Flashback a few years ago and think of the conversations you had with your colleagues and friends. How often did the topic of algorithms come up? We’re hedging not that frequently (unless of course you’re a math professor or parent of a teenager). Now, think of how often the word algorithm sneaks into your conversations.
As we talk about what is showing up in our Facebook newsfeed or are determining the best route to get from point A to B – algorithms are hovering in the background. As we know algorithms and big data are changing the way we work, live, and think. In fact, let’s be honest, the very idea for this blog post came from some convincing algorithms that served up some content in various newsfeeds, search results, and email newsletters.
The algorithms just seem to know. Or do they? When it comes to human experiences, design, innovations, and helping the user – algorithms are making an impact. What we want to know and caution is in the use of these all-knowing algorithms for the right reasons.
It’s super easy to get caught up in the latest buzz words and technologies – Artificial Intelligence, Machine Learning, and algorithms in particular. The problems with the latest buzz in making sure that it doesn’t overpower what it is we’re really trying to do – make real innovation with positive outcomes.
This brings us to our question: how do we work with the benefits of these technologies while keeping the focus on the user and realizing your ideas in the best way possible. Not in taking advantage of every piece of technology and crowding the innovation to the point where the focus and goal is lost. The focus is on the meaning of success – delivering your customers their ideal experience.
Why Are Artificial Intelligence, Machine Learning, and Algorithms Different?
The Internet, mobile, HTML, 3D printing, and smart packaging are real life-changers – and yes we understand that some of these are life-changers in thanks to the power of the AI, machine learning, and algorithms. However, we want to think and talk about what the application of technology inherently does or doesn’t do.
Whereas the Internet has allowed us to connect with you, deliver better ways to do our work, to open lines of communication, and helped us learn about the stranger on the other side of the World – the algorithms and the learning they power doesn’t inherently do this. No, our AI-powered tools, ideas, and visions are only as effective as we want them to be or not to be.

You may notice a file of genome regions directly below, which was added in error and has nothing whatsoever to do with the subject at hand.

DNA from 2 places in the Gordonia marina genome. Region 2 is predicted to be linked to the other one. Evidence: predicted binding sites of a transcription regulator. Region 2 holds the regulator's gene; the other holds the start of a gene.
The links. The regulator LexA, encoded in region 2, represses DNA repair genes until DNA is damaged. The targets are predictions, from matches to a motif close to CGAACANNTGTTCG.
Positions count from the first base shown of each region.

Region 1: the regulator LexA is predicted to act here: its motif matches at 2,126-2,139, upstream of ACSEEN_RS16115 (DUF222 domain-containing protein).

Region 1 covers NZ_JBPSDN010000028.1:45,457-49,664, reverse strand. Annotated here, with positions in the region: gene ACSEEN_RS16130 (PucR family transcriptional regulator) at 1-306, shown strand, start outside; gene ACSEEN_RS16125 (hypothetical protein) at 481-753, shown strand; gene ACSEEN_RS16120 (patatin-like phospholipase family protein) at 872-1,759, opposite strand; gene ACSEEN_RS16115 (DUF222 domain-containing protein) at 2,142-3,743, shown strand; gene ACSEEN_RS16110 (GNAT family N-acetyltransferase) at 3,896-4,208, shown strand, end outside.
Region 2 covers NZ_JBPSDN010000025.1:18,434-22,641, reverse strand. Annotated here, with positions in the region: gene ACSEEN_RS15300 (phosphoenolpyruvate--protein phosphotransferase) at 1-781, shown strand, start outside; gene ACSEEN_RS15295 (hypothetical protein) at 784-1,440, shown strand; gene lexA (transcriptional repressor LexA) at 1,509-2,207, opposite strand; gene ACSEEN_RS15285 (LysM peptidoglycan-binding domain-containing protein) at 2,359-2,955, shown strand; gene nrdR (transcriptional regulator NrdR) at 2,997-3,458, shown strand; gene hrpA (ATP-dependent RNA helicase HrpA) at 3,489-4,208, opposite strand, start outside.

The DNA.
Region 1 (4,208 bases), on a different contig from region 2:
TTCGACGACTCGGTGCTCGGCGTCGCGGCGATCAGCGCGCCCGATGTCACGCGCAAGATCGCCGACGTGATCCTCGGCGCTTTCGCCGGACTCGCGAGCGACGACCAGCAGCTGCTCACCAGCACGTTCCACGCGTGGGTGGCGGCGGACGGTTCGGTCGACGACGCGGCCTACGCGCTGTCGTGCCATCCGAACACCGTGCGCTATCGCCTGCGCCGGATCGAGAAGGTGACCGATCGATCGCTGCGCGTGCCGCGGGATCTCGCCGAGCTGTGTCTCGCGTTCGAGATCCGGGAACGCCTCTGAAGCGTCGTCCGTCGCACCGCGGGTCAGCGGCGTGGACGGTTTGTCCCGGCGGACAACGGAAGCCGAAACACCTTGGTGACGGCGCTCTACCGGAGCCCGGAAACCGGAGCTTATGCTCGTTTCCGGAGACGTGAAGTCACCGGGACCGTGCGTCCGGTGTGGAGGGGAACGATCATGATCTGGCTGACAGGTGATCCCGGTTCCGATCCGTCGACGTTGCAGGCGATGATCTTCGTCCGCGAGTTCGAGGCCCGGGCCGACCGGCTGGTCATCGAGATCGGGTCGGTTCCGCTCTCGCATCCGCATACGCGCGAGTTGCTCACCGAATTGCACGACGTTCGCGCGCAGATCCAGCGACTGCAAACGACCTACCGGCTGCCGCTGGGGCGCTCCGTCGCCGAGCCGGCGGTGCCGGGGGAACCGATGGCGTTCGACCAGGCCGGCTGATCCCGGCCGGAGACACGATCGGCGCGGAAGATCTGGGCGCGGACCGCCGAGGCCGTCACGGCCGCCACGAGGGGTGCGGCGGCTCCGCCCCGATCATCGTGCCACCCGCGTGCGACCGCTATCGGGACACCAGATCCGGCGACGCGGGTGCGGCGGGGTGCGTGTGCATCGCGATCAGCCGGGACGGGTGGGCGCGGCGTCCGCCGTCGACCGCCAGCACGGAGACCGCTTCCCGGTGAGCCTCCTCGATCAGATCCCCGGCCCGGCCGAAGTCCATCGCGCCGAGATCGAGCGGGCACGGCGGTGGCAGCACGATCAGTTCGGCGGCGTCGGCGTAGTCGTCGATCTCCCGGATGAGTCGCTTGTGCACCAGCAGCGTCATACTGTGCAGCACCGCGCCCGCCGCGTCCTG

While we’re excited about what data, algorithms, and AI can do for us, it’s important to know why you (or we) have gone done this route. Is this making the product or service better? Does it matter to the user if it’s AI-powered? What are the implications of the AI power? Did it help us realize the best innovation of your idea? Is it technology for the sake of technology?
This brings us full-circle to the principles of UX/UI and keeping the focus human. Knowing what your customers are really looking for and how you can best deliver this to them. Making sure the focus on solving the problems in the best way possible – keeping the focus on the users – not solely on the technology. There is a deep connection between design and success, and it’s vital that this is not misplaced.
Human-Focused Design to Improve AI
We don’t want you to get the wrong idea – we are as excited about data, algorithms, AI, and ML as anyone else. However, we want to always know why we’re making the decisions we are. Did we decide on the design because it allowed us to use that cool widget or did we choose the design because our human factors experts told us that this is what people want?
AI and its cousins can and are working in UX – it’s in taking this measured approach that allows you to still keep the focus on realizing the idea in the best way possible. In fact, maybe the smarter approach is in flipping the focus – instead of putting AI into the user design but instead using human-focused design to improve AI.
- Remembering the humans. When thinking about how you can realize your idea – don’t lose sight of the humans you’re working for. Think of how your design, use of materials, and communication methods can deliver the best possible outcome. For example, a hearable that is easy-to-use, is comfortable, and gives exercise cues or monitors heart rate. Don’t focus on the data for the sake of the design. If the hearable is hard to get in the ear, it doesn’t matter how smart it is.
- Helping not doing. Remember, people want to know and feel like they’re in charge. We all want control on what we see, hear, and read. The emergence and understanding of how AI has changed this, makes it crucial that people still have the decision-making power. We want to have the opportunity to scroll through streaming services and find what appeals to us at that moment – when AI takes over, our options are limited and we feel forced into making choices – eventually getting frustrated with limited options.
- Relationship building. People return to the products and services that they trust and believe in. Yes, that old scale in the bathroom might not be using the latest technology, but when I stand on it – it tells me how much I weigh. This is what I want to know. I trust it to do its job. We know people grow attachments to products because they feel comfortable with them – developing a real connection with the material.
It’s an exciting time to be an innovator. The opportunities to make and realize outcomes is huge. It’s in doing this the best way that creates the real possibilities. Yes, some might say this is idealistic – but we’re in this for the long-term and want to see lasting innovation.